Spider-Man: No Way Home Steals Key Marvel Comic About The Devil - Africa News Quick
  • August 24, 2021

Spider-Man: No Way Home Steals Key Marvel Comic About The Devil

The expected trailer Spider-Man: No Way Home He ignited the Internet in theories and reference searching. But nothing appeared as big on the clip as One more day, a 2007 comic book crossover that changed the webslinger’s life forever.

One more day represented the most tragic possible consequence of Peter Parker’s secret identity being revealed to the world and what Peter did to try to avoid it. The initial reaction to the series was pretty negative, but while it might be a story that many fans wish hadn’t happened, they couldn’t say it wasn’t told well or didn’t have compelling details. And it looks like some of those details will show up in Spider-Man’s next appearance in the Marvel Cinematic Universe.

At the end of Spider-Man 2019: Far from home – in the second sequence after the film credits – a familiar face appears on the screen. It’s J. Jonah Jameson sharing Mysterio’s last desperate effort to ruin Spider-Man’s life, revealing his true identity. The movie ends on a shot, with Spidey’s lenses wide open as he realizes the utter disaster that is about to become his life.

Image: Mark Millar, Steve McNiven / Marvel Comics

“One more day,” a four-issue arc, was the end result of a similar debunking problem. During the original Civil War event, superheroes were asked to register their secret identities with the government. Peter resisted the call at first, but when Tony Stark convinced him it was the right thing to do, he was candid at a press conference. The most cited reason superheroes keep their identities secret is to protect their loved ones from retaliation by villains, and that’s exactly what happened to Peter next.

The Kingpin sent an assassin after Peter, and Aunt May was shot in the process. “One More Day” begins with Peter regretting his choices and horrified by their effects: Aunt May is lying in a hospital and Peter is told by doctors that it is only a matter of time before he passes away. The first issue ends with a sinister internal monologue: “Nothing will stop me from saving her. Nothing. “This is how Peter ends up looking for Doctor Strange, just as Peter seems to do in Spider-Man: No Way Home.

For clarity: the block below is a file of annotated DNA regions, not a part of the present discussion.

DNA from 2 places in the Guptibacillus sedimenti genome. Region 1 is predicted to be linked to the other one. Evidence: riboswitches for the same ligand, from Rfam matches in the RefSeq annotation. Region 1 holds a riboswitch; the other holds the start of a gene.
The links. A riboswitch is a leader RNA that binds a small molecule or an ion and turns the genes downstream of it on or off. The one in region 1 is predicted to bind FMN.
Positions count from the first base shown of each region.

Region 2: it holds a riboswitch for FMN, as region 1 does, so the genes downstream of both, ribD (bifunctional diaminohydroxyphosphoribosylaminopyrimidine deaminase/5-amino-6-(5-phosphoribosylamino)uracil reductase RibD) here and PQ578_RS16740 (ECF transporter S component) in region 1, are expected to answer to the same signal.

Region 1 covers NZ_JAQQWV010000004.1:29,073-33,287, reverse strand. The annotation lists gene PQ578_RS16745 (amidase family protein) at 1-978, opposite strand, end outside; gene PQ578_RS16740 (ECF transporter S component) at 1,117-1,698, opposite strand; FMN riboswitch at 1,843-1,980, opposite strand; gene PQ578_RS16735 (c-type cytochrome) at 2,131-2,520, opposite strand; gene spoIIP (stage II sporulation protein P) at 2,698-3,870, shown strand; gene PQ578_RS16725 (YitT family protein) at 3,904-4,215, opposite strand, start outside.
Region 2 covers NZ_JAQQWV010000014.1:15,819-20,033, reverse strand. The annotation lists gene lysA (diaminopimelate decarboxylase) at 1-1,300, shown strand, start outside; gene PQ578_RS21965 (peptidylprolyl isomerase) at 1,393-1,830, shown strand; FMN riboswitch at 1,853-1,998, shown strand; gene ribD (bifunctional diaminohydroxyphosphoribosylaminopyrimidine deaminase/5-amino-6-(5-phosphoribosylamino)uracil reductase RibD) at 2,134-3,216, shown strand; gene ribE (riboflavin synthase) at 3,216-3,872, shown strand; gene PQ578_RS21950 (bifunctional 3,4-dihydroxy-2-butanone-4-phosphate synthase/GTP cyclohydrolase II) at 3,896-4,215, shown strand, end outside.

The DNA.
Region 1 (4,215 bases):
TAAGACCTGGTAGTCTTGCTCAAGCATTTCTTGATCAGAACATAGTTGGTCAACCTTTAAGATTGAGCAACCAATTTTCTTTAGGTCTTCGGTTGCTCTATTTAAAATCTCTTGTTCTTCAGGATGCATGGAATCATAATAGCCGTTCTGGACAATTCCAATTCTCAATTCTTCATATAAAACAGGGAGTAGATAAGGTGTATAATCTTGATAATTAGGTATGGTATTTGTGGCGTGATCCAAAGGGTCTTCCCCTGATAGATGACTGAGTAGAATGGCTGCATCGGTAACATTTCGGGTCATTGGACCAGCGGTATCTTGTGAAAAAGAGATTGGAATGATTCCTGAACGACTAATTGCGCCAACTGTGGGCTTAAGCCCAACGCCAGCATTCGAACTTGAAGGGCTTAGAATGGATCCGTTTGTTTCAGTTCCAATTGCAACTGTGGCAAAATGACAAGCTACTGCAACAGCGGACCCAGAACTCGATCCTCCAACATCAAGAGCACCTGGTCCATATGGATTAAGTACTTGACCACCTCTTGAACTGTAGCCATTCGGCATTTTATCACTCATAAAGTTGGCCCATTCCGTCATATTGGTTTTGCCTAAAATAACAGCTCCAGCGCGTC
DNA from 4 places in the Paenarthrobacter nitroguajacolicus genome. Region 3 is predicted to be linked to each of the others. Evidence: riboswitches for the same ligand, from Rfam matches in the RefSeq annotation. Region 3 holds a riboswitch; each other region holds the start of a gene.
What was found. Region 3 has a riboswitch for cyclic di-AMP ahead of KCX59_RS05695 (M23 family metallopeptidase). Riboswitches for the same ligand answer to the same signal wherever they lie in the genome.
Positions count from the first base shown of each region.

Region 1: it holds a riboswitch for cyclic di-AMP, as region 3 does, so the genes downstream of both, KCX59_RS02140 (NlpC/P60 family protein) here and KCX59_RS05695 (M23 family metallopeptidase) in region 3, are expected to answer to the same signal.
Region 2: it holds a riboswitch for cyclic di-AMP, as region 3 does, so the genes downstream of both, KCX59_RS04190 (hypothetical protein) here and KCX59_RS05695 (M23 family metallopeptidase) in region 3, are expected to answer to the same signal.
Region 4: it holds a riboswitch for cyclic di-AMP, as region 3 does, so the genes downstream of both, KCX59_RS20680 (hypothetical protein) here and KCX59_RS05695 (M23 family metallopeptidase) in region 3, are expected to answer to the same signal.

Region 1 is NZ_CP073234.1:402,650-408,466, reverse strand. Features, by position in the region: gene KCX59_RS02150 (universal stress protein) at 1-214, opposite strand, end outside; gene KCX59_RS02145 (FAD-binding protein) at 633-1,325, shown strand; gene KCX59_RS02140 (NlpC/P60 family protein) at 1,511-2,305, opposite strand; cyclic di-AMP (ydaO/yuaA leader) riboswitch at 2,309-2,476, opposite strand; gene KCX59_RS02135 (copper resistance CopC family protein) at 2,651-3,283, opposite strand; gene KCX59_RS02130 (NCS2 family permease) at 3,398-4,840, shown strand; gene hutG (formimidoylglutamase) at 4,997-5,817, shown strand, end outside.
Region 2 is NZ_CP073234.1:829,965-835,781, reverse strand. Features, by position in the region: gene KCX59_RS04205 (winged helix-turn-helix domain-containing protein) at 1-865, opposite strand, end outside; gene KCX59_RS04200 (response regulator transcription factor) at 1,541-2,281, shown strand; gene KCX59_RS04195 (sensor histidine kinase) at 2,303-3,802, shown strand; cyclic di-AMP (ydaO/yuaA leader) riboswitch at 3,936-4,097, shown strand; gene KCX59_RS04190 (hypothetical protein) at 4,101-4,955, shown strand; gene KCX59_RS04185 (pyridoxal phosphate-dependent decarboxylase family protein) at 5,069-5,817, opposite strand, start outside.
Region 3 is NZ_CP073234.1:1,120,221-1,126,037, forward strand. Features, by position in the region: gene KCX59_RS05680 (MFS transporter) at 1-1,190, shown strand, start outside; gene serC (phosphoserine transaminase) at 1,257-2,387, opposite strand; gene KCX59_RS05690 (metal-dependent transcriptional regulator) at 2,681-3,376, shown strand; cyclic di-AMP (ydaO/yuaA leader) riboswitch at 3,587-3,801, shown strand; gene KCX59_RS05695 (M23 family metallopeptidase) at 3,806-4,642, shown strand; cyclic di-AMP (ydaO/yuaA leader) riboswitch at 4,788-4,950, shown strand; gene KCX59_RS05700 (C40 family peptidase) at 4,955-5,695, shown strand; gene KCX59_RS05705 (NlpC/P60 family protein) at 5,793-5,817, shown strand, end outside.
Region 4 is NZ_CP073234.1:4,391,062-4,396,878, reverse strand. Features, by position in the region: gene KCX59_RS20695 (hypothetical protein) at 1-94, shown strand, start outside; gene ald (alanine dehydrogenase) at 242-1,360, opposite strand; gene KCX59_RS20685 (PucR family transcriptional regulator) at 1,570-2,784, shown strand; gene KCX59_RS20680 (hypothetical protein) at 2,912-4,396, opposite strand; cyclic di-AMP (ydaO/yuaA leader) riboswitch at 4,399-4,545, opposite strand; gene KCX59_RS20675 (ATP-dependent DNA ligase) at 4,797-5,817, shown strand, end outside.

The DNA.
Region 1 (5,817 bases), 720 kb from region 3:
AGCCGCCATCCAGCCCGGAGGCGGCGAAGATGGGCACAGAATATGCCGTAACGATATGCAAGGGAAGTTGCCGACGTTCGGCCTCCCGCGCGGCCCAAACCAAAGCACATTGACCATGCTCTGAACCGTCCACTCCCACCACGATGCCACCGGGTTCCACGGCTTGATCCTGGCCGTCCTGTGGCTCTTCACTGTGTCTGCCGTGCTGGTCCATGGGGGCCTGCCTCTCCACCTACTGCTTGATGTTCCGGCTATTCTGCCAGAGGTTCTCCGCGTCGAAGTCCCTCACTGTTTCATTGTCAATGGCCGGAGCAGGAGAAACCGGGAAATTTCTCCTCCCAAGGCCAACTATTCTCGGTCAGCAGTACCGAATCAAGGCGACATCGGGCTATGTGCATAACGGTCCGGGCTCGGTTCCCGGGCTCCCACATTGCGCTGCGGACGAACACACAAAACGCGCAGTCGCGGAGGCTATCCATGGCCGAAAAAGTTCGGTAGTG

But in the comics, Strange tries to make Peter realize that there is nothing they can do: sometimes people have to die. Strange steps in the hole of the mentor and friend here, allowing Peter to cry and rage, but never budge, and Peter almost accepts May’s death. But it doesn’t quite, and that’s where things get weird.

After meeting several passersby who represent the untapped paths in Peter’s life, Peter meets Mephisto. Yes, Mephisto, the Satan from Marvel Comics. Mephisto says that he will save May’s life, and all he wants in return is Peter and Mary Jane’s marriage. The couple has one day, hence the “One more day”, to decide. Why is Satan so particularly interested in making Spider-Man and Spider-Man’s wife forget that they ever got together? He says that he will enjoy hearing the part of his soul that remembers his love screaming for all eternity.

Spider-Man: No Way Home seems to use this potential loss, Peter’s dismay at the idea that MJ won’t remember their relationship, as the impetus for all the shenanigans of the multiverse. In the comic, Peter and MJ decide together to accept Mephisto’s terms, only demanding that Mephisto also erase the memory from the world that Peter Parker and Spider-Man are the same person. Their marriage is erased from time, the secret identity of the cat returns to the bag and Peter can go back to being single and clumsy Spider-Man again.

Peter Parker and Mary Jane are married, to J. Jonah Jameson, Aunt May, and other Spider-Man characters present in Amazing Spider-Man Annual # 21 (1987).

Image: David Michelinie, Paul Ryan / Marvel Comics

Peter and MJ were originally married with great success in 1987 The Amazing Spider-Man Annual # 21. It’s 20 years of marriage out of the door, like it never happened. Fans were largely confused and upset with the choice, feeling like the comics were taking up one of their most beloved relationships. However, the creative team stuck to the decision, citing it as a way to keep Peter interesting and fun.

Obviously, the MCU is going to take parts of this, not everything, and we’re likely to see influences from things like Brian Michael Bendis. The last Spiderman or Chip Zdarsky Spectacular Spider-Man, which also features a young Peter reacting to being unmasked and committed to his older self. Who knows, maybe they will finally attract Mephisto after all.

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